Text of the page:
The Empire State Building
Located in Midtown Manhattan, the 86th and 102nd floors of this National Historic Landmark are the Observation Deck and offer stunning 360 degree views of the city up to 80 miles away. One of the most popular places to visit in New York, visitors reach their destination by taking a ride in one of the manually operated elevators that allow them to watch their ascent as they go. In addition to the observation decks, also check out the newly restored art deco-style ceiling murals in the lobby, as well as either of the building’s two exhibits. On the 80th floor, the Dare to Dream Exhibit is a historical and educational experience that walks visitors through the history of the Empire State Building’s engineering and construction. Original documents, including historical photographs, architectural sketches, construction notes, and bookkeeping documents, pay tribute to the architects, builders, and laborers who helped make the iconic skyscraper a reality.
Metropolitan Museum of Art
The Metropolitan Museum of Art is the largest museum in the United States and one of the most-visited museums in the world. It has been a staple of the Manhattan experience for decades. With over 2 million permanent works divided among 17 different curatorial departments, this is an educational experience like no other. The Met Fifth Avenue spans more than 2 million square feet and offers more than 5,000 years of art from a multitude of cultures and time periods. For a more personal experience, try an EmptyMet tour. The EmptyMet tour offers visitors the opportunity to see one of the city’s most visited attractions before it opens to the public, featuring the museum’s most engaging tour guides. Tickets for the tour also include same-day admission to The Met Fifth Avenue, The Met Breuer, and The Met Cloisters.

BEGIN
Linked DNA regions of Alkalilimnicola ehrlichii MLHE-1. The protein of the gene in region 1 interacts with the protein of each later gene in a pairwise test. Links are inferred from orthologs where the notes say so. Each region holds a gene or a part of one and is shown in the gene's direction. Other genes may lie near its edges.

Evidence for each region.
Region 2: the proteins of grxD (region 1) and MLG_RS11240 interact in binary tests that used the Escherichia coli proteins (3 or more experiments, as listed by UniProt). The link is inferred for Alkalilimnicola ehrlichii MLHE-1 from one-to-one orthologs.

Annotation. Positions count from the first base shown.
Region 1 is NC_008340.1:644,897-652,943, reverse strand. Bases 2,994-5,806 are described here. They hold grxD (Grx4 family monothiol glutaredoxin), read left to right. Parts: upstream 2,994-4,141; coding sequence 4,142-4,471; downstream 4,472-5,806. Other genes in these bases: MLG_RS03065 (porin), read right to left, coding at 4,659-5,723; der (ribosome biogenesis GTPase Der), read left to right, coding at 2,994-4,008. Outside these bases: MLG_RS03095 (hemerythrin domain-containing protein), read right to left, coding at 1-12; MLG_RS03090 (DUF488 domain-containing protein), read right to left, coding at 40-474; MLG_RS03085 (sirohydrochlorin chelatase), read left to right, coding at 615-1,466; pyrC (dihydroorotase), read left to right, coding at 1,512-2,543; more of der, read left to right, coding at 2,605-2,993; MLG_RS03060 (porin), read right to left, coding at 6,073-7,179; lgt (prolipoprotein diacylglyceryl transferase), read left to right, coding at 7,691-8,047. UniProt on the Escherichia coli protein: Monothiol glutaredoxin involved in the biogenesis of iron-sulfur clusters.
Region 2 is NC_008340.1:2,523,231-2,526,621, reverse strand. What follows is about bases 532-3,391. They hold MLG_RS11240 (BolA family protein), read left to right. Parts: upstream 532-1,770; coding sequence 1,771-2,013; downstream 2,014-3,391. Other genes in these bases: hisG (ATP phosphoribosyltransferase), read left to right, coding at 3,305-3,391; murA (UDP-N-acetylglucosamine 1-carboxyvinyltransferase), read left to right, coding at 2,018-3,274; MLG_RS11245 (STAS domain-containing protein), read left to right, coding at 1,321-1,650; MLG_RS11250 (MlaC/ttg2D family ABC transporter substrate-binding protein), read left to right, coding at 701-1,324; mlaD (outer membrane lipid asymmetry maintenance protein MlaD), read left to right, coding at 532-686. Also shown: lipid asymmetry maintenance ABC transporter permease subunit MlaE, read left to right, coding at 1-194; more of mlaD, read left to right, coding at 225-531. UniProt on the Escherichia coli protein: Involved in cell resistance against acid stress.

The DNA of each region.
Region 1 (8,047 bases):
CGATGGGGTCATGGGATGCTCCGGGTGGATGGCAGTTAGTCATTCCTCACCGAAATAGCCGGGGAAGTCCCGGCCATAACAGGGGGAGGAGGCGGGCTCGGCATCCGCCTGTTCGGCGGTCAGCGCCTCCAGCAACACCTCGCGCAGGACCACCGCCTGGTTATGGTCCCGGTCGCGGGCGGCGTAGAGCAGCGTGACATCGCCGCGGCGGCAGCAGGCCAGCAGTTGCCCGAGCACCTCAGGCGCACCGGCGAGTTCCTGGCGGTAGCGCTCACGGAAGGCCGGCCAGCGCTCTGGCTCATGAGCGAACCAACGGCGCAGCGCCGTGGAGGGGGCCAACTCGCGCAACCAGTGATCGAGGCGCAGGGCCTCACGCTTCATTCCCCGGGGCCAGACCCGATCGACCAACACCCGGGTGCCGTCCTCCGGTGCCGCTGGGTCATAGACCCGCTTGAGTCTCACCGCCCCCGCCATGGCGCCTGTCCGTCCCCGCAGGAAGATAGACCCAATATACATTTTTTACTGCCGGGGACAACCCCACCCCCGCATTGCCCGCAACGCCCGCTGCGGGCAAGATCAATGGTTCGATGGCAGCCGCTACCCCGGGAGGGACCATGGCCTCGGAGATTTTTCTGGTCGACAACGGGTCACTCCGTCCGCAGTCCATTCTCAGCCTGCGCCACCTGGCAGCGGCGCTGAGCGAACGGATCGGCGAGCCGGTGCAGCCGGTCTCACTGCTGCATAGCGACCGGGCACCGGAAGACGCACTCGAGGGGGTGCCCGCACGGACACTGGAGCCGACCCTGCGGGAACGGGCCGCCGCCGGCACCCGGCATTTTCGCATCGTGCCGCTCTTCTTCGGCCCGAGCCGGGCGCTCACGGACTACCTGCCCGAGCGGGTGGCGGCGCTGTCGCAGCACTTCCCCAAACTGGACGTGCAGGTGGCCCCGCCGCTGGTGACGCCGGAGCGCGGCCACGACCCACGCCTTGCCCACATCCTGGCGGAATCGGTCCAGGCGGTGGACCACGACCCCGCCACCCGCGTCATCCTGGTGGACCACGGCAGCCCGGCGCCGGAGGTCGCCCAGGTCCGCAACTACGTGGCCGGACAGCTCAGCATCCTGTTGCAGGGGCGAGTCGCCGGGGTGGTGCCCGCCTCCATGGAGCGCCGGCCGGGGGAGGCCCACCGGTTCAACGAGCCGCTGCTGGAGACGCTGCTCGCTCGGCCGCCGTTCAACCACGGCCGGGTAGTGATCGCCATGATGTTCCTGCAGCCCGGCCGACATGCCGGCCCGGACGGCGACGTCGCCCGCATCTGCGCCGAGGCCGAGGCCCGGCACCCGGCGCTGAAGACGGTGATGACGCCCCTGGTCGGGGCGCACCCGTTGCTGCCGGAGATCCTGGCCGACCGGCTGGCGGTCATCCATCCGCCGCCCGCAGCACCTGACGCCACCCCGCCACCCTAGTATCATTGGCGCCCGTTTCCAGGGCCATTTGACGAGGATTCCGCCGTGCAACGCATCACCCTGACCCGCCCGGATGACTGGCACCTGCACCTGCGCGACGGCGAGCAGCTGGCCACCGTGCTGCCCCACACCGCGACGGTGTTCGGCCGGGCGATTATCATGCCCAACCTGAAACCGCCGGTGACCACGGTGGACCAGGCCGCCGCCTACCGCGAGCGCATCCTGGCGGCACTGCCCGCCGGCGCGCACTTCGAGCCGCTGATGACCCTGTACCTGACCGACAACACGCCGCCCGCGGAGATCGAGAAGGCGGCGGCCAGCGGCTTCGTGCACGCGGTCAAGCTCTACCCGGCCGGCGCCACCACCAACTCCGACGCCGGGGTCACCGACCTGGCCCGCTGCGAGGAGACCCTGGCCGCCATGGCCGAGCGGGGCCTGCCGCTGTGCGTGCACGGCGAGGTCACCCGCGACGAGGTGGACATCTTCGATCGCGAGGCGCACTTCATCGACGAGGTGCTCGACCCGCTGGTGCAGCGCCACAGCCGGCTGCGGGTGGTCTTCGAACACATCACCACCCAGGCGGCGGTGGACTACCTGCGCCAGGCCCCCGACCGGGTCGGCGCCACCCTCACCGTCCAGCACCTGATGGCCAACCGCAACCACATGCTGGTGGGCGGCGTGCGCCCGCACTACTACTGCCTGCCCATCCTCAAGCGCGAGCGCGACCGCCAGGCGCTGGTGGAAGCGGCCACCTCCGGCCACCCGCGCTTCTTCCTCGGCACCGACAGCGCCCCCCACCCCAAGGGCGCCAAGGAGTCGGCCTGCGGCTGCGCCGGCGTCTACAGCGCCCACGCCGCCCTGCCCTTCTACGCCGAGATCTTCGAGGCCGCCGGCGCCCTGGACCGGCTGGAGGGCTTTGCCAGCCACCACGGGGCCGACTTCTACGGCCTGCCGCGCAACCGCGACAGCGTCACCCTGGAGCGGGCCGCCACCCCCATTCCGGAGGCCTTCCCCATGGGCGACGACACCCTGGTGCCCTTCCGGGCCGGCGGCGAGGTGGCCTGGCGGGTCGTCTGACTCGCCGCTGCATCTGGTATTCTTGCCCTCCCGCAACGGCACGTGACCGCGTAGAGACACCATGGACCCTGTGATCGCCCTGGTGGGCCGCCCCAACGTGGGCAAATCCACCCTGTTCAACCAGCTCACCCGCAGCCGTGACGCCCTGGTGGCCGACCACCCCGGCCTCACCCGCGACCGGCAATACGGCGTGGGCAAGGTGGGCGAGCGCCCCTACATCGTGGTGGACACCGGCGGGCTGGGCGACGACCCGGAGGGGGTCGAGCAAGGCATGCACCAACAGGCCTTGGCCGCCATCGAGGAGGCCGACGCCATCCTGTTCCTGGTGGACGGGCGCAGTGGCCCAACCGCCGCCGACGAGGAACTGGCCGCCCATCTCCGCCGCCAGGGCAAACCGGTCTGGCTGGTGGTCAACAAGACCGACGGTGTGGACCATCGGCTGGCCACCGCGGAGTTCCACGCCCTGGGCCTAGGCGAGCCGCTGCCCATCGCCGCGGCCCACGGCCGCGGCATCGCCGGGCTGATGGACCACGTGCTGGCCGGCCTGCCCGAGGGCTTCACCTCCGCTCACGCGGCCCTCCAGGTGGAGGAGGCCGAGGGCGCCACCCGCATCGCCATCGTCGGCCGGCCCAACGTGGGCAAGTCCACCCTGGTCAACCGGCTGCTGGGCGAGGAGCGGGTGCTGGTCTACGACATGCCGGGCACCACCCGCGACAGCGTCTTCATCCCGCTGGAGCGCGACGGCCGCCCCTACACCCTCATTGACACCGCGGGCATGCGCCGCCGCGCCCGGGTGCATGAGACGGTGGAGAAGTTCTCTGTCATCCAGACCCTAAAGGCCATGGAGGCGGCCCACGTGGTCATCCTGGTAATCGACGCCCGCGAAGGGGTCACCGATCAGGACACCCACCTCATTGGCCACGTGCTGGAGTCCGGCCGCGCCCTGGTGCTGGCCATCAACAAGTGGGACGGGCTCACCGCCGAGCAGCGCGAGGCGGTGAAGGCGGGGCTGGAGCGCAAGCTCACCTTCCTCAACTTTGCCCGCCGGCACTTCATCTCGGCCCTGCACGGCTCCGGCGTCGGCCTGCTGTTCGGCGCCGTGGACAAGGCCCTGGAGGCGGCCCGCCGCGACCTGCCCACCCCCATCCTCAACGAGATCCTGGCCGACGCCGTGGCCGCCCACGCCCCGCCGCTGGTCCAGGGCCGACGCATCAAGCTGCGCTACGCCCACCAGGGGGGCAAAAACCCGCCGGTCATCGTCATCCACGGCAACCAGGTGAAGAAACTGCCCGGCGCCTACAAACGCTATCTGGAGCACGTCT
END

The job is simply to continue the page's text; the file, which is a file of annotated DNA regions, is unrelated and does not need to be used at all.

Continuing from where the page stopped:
American Museum of Natural History
The American Museum of Natural History’s entire complex is comprised of 28 interconnected buildings that house 45 exhibition halls, as well as a planetarium and library. Yet another of the world’s largest museums, the site is home to over 33 million specimens of plants, animals, fossils, minerals, rocks, meteorites, human remains, and cultural artifacts, and also employs a 225-person, full-time scientific staff. Self-guided tours include the Dino Tour, the Earth and Space Tour, the Highlights Tour, the Night At The Museum Tour, the Theodore Roosevelt Tour, and the Whales Tour.
The Statue of Liberty
Commissioned in 1876 to symbolize freedom and democracy in the United States, the Statue of Liberty has since become one of New York’s most internationally-recognized landmarks. Situated on Liberty Island in the middle of New York Harbor, visitors reach the World Heritage Site via ferry. Once there, you can walk around, take pictures, and enjoy views of both Lady Liberty and the Manhattan skyline.
Visitors can spend hours at The Ellis Island Immigration Museum learning about the island’s history before, during, and after it served as one of America’s busiest immigration stations. During your visit, you’ll also hear many stories of immigrants that explain why they came to America and what happened to them after they arrived. For those feeling more adventurous, the 90-minute Hard Hat Tour (for ages 13 and up) is being offered through August 2017 and provides visitors with the chance to see several of the island’s untouched facilities, including its 750-bed hospital and laundry building. Since Ellis Island is included as part of the Statue of Liberty National Monument, tickets purchased for tours that leave before 2 p.m. will take you to both locations.
Designated a National Historic Landmark in 1962, Central park spans over 843 acres of land and welcomes more than 25 million visitors each year. From Belvadere Castle, to the Great Lawn, to Strawberry Fields, to the Shakespeare Garden, Central Park has hundreds of outdoor sites and activities to offer. The best part about this tourist site? It’s free to anyone and everyone who wants to visit.